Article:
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2. November 2015 Jan Brill

Luftrecht: EASA Regulation Application


Four Things EASA Has to Fix Now – Part 1: A Practical Joke on European Flight Instructors

During the remarkable EASA safety conference in Rome in October 2014, agency officers implored participants to “keep up the pressure” on the national CAAs to implement the European rules quickly and correctly and come on board the new (GA friendly) thinking. On the one hand, we were stunned by the implicit admission of powerlessness by the agency, on the other hand: Nobody can claim that this magazine hasn’t tried. This may be one of the very few things our editorial staff and the more than 20 (!) German federal and state-level civil aviation authorities can readily agree upon. Before or after October 2014.
There are however numerous cases, in which the national implementation of European aviation regulation does not conform to EASAs declared intend or in which one national authority deviates from all or most other authorities in its application. In some cases this has even been upheld by lower national courts, because – let’s face it – implementing rules such as 800/2013 or 1178/2011 can be read in a very different way, when the reader comes from a different cultural or jurisprudential background.


From the many examples available to our editorial staff, we have selected four that need urgent clarification by EASA. They are not delicate details buried in the depth of the rule, they are substantial deviations from the letter or the intend of the law. And they are preventing pilots and instructors from earning their living.

We will outline one example every Monday for the next four weeks. A German language version of these articles is available in Pilot und Flugzeug 2015/11.



1. FCL.205.A – Who and what can be taught by a PPL-Instructor?


Does EASA play practical jokes on the European flight instructors? One the one hand a PPL-instructor is permitted to instruct a CPL-holder for a class or typerating but on the other hand he's not allowed to get paid!
© joncooke.net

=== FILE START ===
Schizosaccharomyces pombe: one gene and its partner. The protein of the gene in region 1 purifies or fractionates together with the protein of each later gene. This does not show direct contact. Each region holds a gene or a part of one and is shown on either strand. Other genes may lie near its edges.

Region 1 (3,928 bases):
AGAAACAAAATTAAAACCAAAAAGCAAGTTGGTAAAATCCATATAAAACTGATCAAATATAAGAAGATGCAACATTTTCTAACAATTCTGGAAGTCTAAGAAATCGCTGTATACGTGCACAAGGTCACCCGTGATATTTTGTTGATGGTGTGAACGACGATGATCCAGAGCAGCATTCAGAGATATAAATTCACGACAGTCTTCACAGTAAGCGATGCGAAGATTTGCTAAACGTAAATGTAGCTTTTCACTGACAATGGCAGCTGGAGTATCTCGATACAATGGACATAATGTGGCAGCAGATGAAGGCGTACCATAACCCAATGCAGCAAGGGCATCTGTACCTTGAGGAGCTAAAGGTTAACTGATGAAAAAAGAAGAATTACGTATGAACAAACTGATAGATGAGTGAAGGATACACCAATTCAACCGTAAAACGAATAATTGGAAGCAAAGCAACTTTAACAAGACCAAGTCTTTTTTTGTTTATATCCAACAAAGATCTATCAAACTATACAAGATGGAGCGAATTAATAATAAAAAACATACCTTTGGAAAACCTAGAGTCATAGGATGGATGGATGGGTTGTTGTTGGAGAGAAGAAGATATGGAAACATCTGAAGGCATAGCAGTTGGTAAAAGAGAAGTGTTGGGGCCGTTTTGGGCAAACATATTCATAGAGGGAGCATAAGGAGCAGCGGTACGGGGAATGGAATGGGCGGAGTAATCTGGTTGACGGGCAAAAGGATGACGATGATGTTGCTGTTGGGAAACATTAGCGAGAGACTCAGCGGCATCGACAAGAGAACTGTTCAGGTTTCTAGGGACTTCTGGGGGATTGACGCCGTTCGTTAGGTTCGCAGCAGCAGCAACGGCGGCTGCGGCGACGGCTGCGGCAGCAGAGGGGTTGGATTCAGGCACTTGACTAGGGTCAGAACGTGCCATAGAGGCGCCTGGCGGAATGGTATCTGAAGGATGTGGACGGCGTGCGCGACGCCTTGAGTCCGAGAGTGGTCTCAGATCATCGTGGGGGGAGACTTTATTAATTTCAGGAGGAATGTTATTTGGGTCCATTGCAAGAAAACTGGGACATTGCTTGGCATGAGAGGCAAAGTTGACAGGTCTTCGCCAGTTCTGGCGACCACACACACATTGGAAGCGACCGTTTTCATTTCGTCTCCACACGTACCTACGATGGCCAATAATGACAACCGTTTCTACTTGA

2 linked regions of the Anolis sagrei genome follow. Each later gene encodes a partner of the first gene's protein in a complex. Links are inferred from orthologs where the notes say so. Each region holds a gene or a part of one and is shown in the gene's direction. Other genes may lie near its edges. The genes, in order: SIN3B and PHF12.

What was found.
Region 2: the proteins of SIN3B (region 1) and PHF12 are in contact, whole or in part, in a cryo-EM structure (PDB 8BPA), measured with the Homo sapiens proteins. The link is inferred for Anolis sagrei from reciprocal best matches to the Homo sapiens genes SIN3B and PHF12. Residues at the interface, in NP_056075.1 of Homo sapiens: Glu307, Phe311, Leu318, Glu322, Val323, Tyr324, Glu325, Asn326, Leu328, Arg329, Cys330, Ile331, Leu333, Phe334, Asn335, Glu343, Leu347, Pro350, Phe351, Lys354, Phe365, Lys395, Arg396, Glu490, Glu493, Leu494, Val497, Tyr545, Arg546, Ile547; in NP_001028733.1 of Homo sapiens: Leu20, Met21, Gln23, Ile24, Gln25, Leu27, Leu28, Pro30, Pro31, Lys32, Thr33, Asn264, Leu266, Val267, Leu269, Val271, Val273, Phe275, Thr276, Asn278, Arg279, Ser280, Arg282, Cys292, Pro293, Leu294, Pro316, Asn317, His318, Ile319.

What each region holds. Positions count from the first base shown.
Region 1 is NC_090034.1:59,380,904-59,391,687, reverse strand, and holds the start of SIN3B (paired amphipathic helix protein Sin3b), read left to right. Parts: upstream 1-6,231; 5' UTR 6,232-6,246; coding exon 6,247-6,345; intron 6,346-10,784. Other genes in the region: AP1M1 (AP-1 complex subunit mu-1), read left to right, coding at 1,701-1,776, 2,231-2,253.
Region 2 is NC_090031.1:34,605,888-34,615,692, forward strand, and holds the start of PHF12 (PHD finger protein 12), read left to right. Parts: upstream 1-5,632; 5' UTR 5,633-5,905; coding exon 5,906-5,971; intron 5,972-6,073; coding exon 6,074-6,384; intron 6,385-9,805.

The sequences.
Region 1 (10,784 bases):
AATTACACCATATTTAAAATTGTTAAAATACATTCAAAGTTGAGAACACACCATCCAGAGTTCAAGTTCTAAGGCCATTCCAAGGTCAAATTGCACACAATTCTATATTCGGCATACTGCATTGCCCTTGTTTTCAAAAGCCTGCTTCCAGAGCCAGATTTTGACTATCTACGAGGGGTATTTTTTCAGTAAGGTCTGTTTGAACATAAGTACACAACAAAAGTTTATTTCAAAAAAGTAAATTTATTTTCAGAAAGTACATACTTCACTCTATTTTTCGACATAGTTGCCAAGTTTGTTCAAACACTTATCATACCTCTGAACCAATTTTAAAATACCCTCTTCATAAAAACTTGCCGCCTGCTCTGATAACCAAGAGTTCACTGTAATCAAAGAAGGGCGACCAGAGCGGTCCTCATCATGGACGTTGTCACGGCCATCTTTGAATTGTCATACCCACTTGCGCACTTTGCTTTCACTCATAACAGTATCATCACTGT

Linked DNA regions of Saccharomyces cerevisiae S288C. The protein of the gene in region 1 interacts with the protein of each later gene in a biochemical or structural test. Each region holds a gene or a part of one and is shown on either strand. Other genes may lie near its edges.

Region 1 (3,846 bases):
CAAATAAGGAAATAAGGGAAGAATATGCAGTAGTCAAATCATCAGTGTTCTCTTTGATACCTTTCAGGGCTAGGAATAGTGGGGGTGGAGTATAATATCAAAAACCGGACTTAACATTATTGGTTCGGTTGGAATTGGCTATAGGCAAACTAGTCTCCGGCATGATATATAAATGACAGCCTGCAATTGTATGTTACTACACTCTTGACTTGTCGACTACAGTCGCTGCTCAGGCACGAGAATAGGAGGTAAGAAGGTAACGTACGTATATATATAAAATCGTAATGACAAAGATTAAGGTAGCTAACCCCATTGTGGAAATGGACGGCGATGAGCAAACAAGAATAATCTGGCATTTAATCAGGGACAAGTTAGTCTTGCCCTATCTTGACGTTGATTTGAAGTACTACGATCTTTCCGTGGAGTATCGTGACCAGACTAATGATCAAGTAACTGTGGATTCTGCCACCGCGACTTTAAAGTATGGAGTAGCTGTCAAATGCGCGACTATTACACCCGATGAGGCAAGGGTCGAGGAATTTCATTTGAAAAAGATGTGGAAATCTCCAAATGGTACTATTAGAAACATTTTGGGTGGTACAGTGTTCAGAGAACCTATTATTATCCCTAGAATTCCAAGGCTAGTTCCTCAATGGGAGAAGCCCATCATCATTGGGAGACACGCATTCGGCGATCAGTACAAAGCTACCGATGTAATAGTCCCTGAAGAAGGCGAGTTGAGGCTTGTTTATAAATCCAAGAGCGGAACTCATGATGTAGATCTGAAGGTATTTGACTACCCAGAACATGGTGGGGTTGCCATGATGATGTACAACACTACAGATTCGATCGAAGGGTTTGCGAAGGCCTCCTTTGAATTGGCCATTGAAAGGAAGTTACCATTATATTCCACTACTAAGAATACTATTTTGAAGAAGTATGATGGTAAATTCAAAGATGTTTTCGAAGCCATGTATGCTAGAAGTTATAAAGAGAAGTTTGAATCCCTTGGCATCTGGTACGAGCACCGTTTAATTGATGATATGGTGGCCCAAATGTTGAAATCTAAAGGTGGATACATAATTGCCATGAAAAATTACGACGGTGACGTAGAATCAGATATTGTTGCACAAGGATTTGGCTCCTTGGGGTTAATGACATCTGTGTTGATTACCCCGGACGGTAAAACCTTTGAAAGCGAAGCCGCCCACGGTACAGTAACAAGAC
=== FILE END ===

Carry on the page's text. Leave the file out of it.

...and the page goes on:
Flight instructors holding a PPL as a base license are obviously restricted in who and what they can instruct. On a license level, they can only instruct up to the PPL. They can not teach the CPL. That is understood, makes sense and is to our knowledge implemented uniformly and correctly.

The instruction of type- or class ratings however is a different animal altogether. Can a PPL FI or CRI instruct the holder of a CPL or ATPL for e.g. the single engine (land) class rating? Or to put it in more practical terms: Can Willy Patternmaster, the local PPL-FI from a little fight school or aero club, instruct Eddy Airline, an A320 captain, if Eddy decides to brush up on his SEP-skills?

Common sense and practical experience would say: Of course! The fact that Eddy Airline also drives around the big iron does not make Willy Patternmasters instruction any less valid, safe or useful.

But let’s go back to the abstract: There is no license-level in type or class ratings. There is no ‘gold plated SEP’ for CPL-guys and no ‘platinum MEP’ for ATPL-holders. A rating is a rating. This is why – thankfully – when you move up the license-ladder, you don’t have to redo them or get rechecked for them. Ratings just move along, whatever the underlying license level may be.

And EASA agrees with that. They better do, because they came up with it. EASA has stated numerous times, that of course a PPL-FI can instruct the holder of any license (PPL, CPL or ATPL) for class- or type ratings.


Not playing ball

For reasons unknown to us, the German LBA was blocking this for a long time, arguing that the instructor can only instruct what he holds himself and since he only has a PPL-SEP he can never ever teach an SEP class rating to a commercial pilot. Thus the LBA was simply inventing a license-level for type or class ratings.

Effectively the LBA was arguing that Willy Patternmaster somehow would ’spoil’ Eddy Airline with his greasy PPL ways and Eddy had to be protected from this, ignoring the fact that ratings are a classless bunch, much like your garden-variety socialist utopia.

EASA got so annoyed by this lack of basic understanding that they actually added a special provision into the NPA 2014-29, explicitly stating that the PPL-instructor is and always was allowed to do this: